RESIDENTS oppose a new Woolworths.
RESIDENTS oppose a new Woolworths.

Fightback against Cabarita complex

SMALL businesses in Cabarita and residents who don't want their coastal village to become “over-developed” have begun fighting back against a four-storey retail and home unit complex which would include a Woolworths supermarket.

Five local businesses have made available petitions against the four-storey complex which Tweed Shire Greens Party councillor Katie Milne has warned could set another precedent for scrapping the area's official three-storey height limit.

“We don't want it,” said Noddy's Bakery employee Cheryl Johns- ton, who also fears the proposed shopping mall and supermarket will cost the jobs of exiting employees.

“A lot of people live here because there is no over-development.

“The majority of Cabarita never even wanted the Beach Resort. There are shops there that are empty that could fit a supermarket in.

“With 40 units, it will just be like Tweed Heads.”

Local real estate agent Jamie Wilmen slammed endorsement of the project by the local business association and residents' association.

“I think there have been a select few in our associations that have been making up their mind on behalf of the town,” he said.

“No one else in the whole town has known about it. It has been the biggest secret of all time.

“Now the cat's out of the bag and everybody is having their two bob's worth, there is a groundswell of opposition.”

Mr Wilmen said the complex, which stretches between the Tweed Coast Road and Hastings Road would have an unsightly appearance fronting Hastings Road and degrade that section of the village.

He hopes residents will turn up to protest against the development at the next Cabarita Beach Residents' Association meeting in the local bowls club, The Cabarita Beach Sports Club, from 7pm on Monday, July 13.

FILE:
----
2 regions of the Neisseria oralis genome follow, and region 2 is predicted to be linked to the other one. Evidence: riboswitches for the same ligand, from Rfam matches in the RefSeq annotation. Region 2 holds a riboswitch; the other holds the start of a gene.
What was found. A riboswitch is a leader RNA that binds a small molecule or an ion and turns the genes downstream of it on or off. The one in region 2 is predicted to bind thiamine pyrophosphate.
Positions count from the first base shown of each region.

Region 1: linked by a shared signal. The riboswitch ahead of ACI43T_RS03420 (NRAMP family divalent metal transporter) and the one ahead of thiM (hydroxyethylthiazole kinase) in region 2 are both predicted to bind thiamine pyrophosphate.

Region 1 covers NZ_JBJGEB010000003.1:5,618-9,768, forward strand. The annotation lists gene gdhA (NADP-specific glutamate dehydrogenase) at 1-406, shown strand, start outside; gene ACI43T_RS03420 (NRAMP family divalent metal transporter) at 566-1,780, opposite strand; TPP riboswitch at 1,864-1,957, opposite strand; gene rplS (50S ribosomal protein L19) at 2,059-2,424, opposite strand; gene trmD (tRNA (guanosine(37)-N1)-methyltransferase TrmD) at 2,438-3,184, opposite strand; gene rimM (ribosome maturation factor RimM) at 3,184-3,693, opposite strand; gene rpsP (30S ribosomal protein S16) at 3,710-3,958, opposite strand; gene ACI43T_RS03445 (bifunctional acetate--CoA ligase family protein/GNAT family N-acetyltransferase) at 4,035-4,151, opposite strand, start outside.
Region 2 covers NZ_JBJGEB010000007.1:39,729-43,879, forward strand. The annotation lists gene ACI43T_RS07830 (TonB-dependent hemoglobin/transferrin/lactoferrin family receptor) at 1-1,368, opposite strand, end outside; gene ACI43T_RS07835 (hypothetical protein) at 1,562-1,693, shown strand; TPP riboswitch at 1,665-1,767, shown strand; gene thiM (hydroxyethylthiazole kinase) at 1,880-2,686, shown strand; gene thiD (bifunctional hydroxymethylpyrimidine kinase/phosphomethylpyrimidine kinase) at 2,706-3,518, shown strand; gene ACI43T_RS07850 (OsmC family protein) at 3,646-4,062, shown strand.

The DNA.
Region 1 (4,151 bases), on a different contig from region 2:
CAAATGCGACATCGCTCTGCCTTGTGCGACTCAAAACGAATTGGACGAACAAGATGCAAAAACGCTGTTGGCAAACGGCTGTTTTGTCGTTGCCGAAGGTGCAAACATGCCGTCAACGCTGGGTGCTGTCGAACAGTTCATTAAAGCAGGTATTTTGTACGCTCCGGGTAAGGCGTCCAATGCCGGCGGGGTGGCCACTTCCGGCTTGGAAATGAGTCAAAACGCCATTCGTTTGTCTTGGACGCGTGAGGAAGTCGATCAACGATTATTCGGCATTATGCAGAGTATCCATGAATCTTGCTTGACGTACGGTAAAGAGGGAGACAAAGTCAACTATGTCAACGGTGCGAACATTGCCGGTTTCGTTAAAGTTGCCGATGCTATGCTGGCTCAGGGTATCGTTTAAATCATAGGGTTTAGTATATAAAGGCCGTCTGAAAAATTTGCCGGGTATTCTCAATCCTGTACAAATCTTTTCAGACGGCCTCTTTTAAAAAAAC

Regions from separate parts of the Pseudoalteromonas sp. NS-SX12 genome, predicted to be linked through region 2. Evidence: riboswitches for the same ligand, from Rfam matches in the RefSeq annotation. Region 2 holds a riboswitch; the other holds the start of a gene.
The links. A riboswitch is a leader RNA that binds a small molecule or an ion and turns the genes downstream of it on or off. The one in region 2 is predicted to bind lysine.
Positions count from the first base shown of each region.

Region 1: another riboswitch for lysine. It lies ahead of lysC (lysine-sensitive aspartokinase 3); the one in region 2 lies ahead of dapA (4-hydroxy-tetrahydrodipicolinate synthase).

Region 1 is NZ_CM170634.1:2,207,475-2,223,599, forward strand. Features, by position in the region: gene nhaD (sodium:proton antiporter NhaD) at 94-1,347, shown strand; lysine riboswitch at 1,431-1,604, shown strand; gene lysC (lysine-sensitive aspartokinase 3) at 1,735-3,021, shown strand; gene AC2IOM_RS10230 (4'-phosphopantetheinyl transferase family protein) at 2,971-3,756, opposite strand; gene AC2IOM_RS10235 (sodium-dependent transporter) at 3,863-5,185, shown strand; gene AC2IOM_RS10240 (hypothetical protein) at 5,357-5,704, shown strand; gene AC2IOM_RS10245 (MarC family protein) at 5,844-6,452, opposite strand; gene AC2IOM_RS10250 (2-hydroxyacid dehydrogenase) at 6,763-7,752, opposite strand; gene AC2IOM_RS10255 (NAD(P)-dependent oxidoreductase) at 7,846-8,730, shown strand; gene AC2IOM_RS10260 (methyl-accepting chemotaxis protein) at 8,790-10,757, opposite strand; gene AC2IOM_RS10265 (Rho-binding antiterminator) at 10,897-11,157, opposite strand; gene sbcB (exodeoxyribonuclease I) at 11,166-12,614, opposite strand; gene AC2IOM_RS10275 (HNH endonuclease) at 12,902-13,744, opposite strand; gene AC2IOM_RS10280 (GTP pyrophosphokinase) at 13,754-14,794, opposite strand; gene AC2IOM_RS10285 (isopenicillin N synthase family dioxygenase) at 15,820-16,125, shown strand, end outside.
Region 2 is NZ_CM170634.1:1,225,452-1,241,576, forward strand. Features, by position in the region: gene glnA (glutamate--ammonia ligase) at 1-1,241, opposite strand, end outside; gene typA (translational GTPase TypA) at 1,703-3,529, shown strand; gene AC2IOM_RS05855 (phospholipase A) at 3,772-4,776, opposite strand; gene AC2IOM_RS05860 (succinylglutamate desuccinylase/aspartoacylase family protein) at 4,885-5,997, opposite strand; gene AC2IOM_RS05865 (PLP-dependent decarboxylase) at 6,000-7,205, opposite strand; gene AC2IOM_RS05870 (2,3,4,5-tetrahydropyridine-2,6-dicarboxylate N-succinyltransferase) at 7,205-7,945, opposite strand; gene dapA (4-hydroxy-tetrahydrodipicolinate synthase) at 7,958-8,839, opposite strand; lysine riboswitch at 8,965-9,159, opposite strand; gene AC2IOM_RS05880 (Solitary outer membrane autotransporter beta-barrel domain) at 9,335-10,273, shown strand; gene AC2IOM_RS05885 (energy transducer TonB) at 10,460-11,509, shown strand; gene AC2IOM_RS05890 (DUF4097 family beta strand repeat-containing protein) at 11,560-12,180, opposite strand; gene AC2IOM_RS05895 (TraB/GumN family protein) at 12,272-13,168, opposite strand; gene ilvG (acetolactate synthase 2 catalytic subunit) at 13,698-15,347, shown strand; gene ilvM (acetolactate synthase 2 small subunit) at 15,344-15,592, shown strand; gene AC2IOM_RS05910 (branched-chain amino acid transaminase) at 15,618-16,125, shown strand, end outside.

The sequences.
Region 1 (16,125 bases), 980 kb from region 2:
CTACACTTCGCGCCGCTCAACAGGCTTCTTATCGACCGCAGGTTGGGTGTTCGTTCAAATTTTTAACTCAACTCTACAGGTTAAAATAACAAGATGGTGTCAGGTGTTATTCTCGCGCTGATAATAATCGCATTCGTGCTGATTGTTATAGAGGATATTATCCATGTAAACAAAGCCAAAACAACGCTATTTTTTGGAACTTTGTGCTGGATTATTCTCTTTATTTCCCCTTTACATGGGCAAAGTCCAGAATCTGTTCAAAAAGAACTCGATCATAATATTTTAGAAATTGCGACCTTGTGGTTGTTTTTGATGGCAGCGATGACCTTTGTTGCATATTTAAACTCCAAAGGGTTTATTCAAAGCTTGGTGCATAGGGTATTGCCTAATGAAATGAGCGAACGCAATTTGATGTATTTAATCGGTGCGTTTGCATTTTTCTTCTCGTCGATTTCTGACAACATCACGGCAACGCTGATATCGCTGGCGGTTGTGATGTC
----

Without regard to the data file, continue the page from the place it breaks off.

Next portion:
Tweed councillors last week voted to pass on to the NSW Department of Planning some concerns about the $16 million complex which would include the Woolworths supermarket, other shops and 40 home units but not insist that it keep to the three- storey height limit.

The Cabarita Residents' Association supported the plans after being consulted by Queensland-based developer Stockwell, which argues other buildings higher than three storeys already exist in the area.

Ms Johnston said despite the residents' association backing for the plan she believed 70 per cent of local people had not been told about it and more were “against it than for it”.

“We are against the size of the project, and the Woolies itself is going to put a lot of small business out of business,” she said.

“They are saying it will create jobs, but what about looking after the ones who have already got jobs?”

President of the Cabarita Resident's Association Cath Lynch last week said the supermarket was sorely needed and the 13.6-metre-high building would only very slightly exceed general height rules.

She said the proposed Woolworths would benefit the community.

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